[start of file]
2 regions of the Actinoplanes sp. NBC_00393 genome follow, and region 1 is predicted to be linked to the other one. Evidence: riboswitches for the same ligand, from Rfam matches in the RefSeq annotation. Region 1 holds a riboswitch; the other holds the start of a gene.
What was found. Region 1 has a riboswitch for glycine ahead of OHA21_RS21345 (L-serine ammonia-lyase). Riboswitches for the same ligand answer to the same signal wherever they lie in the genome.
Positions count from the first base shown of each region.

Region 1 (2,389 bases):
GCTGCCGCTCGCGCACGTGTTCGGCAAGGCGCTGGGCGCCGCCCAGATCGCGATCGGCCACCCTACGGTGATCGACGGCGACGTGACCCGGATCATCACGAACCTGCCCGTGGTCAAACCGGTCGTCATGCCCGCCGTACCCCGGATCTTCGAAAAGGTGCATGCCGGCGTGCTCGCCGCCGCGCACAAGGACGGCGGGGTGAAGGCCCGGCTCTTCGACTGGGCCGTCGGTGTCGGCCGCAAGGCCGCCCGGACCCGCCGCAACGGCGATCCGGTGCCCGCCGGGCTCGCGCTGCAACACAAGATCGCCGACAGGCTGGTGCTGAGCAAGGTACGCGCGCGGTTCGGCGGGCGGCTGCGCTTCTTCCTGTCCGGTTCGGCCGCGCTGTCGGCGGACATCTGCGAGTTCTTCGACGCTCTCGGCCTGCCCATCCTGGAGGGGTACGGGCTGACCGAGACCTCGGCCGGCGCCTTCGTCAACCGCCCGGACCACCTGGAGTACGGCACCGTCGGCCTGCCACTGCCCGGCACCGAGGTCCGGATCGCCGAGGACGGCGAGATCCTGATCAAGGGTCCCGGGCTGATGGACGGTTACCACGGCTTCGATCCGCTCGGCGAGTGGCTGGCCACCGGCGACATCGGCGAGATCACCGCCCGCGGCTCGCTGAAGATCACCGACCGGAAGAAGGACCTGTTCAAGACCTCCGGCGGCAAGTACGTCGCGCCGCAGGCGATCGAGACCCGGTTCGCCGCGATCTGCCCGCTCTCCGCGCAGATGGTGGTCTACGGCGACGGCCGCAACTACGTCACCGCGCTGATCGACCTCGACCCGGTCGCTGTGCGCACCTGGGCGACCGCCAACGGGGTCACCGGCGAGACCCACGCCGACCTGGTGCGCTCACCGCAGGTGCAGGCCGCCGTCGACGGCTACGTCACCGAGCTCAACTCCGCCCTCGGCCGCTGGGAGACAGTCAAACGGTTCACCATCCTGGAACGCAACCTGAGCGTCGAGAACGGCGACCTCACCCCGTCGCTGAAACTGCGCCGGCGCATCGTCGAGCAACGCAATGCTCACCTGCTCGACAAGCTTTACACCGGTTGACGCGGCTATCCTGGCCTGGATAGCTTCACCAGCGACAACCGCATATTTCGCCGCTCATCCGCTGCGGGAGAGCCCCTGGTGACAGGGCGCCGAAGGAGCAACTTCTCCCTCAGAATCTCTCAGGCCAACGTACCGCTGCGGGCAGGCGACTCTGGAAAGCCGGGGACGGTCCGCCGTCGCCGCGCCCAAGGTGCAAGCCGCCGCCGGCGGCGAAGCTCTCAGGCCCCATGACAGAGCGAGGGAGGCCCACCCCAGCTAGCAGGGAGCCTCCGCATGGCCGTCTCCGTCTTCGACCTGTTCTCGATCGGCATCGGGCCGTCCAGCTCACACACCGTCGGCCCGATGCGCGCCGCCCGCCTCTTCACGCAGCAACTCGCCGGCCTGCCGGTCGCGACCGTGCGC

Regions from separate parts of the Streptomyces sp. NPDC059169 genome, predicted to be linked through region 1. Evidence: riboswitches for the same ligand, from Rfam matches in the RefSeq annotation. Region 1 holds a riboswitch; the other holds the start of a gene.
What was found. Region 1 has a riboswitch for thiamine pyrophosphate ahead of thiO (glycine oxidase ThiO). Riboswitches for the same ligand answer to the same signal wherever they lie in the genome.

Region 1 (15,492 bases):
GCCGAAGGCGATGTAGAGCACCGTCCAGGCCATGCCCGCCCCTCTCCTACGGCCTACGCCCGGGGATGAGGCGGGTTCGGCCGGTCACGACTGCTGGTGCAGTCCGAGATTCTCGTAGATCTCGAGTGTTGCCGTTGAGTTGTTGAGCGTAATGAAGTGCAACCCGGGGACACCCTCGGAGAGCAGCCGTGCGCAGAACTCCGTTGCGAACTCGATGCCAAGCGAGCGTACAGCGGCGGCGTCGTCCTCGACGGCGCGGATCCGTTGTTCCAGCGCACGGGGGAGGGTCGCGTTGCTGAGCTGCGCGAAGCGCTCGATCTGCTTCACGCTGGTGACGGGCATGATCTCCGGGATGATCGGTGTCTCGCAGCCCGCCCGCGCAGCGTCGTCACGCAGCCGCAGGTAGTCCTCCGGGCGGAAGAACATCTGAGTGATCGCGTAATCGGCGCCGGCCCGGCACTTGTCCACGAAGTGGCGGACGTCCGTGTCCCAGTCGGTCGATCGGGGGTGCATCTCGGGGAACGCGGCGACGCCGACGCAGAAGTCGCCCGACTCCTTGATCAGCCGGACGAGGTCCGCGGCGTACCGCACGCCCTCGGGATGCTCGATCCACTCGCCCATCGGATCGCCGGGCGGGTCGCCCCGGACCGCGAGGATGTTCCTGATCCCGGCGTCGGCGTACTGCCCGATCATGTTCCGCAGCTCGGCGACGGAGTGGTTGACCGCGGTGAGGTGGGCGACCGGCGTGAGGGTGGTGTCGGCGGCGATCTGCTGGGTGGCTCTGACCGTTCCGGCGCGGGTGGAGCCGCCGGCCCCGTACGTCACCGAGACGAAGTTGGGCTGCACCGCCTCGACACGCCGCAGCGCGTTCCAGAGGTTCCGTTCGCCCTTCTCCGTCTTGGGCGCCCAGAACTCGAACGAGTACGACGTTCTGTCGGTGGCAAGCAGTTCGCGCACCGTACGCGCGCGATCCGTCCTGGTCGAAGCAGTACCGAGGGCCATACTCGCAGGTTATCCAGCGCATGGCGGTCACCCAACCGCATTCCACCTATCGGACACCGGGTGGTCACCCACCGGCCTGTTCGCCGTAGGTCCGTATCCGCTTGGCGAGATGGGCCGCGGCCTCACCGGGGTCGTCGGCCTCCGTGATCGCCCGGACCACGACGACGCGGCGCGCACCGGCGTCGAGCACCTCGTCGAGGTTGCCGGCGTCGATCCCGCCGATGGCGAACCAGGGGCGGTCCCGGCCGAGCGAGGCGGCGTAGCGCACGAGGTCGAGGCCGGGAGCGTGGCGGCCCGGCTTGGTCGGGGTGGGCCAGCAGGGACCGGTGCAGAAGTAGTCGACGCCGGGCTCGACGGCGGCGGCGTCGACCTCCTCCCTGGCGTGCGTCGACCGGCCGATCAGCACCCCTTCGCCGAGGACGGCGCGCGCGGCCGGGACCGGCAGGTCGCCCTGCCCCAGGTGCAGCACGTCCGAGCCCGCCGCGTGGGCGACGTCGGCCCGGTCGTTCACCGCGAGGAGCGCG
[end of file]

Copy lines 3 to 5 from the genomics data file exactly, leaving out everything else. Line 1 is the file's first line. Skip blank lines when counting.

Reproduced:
Positions count from the first base shown of each region.

Region 1 (2,389 bases):
GCTGCCGCTCGCGCACGTGTTCGGCAAGGCGCTGGGCGCCGCCCAGATCGCGATCGGCCACCCTACGGTGATCGACGGCGACGTGACCCGGATCATCACGAACCTGCCCGTGGTCAAACCGGTCGTCATGCCCGCCGTACCCCGGATCTTCGAAAAGGTGCATGCCGGCGTGCTCGCCGCCGCGCACAAGGACGGCGGGGTGAAGGCCCGGCTCTTCGACTGGGCCGTCGGTGTCGGCCGCAAGGCCGCCCGGACCCGCCGCAACGGCGATCCGGTGCCCGCCGGGCTCGCGCTGCAACACAAGATCGCCGACAGGCTGGTGCTGAGCAAGGTACGCGCGCGGTTCGGCGGGCGGCTGCGCTTCTTCCTGTCCGGTTCGGCCGCGCTGTCGGCGGACATCTGCGAGTTCTTCGACGCTCTCGGCCTGCCCATCCTGGAGGGGTACGGGCTGACCGAGACCTCGGCCGGCGCCTTCGTCAACCGCCCGGACCACCTGGAGTACGGCACCGTCGGCCTGCCACTGCCCGGCACCGAGGTCCGGATCGCCGAGGACGGCGAGATCCTGATCAAGGGTCCCGGGCTGATGGACGGTTACCACGGCTTCGATCCGCTCGGCGAGTGGCTGGCCACCGGCGACATCGGCGAGATCACCGCCCGCGGCTCGCTGAAGATCACCGACCGGAAGAAGGACCTGTTCAAGACCTCCGGCGGCAAGTACGTCGCGCCGCAGGCGATCGAGACCCGGTTCGCCGCGATCTGCCCGCTCTCCGCGCAGATGGTGGTCTACGGCGACGGCCGCAACTACGTCACCGCGCTGATCGACCTCGACCCGGTCGCTGTGCGCACCTGGGCGACCGCCAACGGGGTCACCGGCGAGACCCACGCCGACCTGGTGCGCTCACCGCAGGTGCAGGCCGCCGTCGACGGCTACGTCACCGAGCTCAACTCCGCCCTCGGCCGCTGGGAGACAGTCAAACGGTTCACCATCCTGGAACGCAACCTGAGCGTCGAGAACGGCGACCTCACCCCGTCGCTGAAACTGCGCCGGCGCATCGTCGAGCAACGCAATGCTCACCTGCTCGACAAGCTTTACACCGGTTGACGCGGCTATCCTGGCCTGGATAGCTTCACCAGCGACAACCGCATATTTCGCCGCTCATCCGCTGCGGGAGAGCCCCTGGTGACAGGGCGCCGAAGGAGCAACTTCTCCCTCAGAATCTCTCAGGCCAACGTACCGCTGCGGGCAGGCGACTCTGGAAAGCCGGGGACGGTCCGCCGTCGCCGCGCCCAAGGTGCAAGCCGCCGCCGGCGGCGAAGCTCTCAGGCCCCATGACAGAGCGAGGGAGGCCCACCCCAGCTAGCAGGGAGCCTCCGCATGGCCGTCTCCGTCTTCGACCTGTTCTCGATCGGCATCGGGCCGTCCAGCTCACACACCGTCGGCCCGATGCGCGCCGCCCGCCTCTTCACGCAGCAACTCGCCGGCCTGCCGGTCGCGACCGTGCGC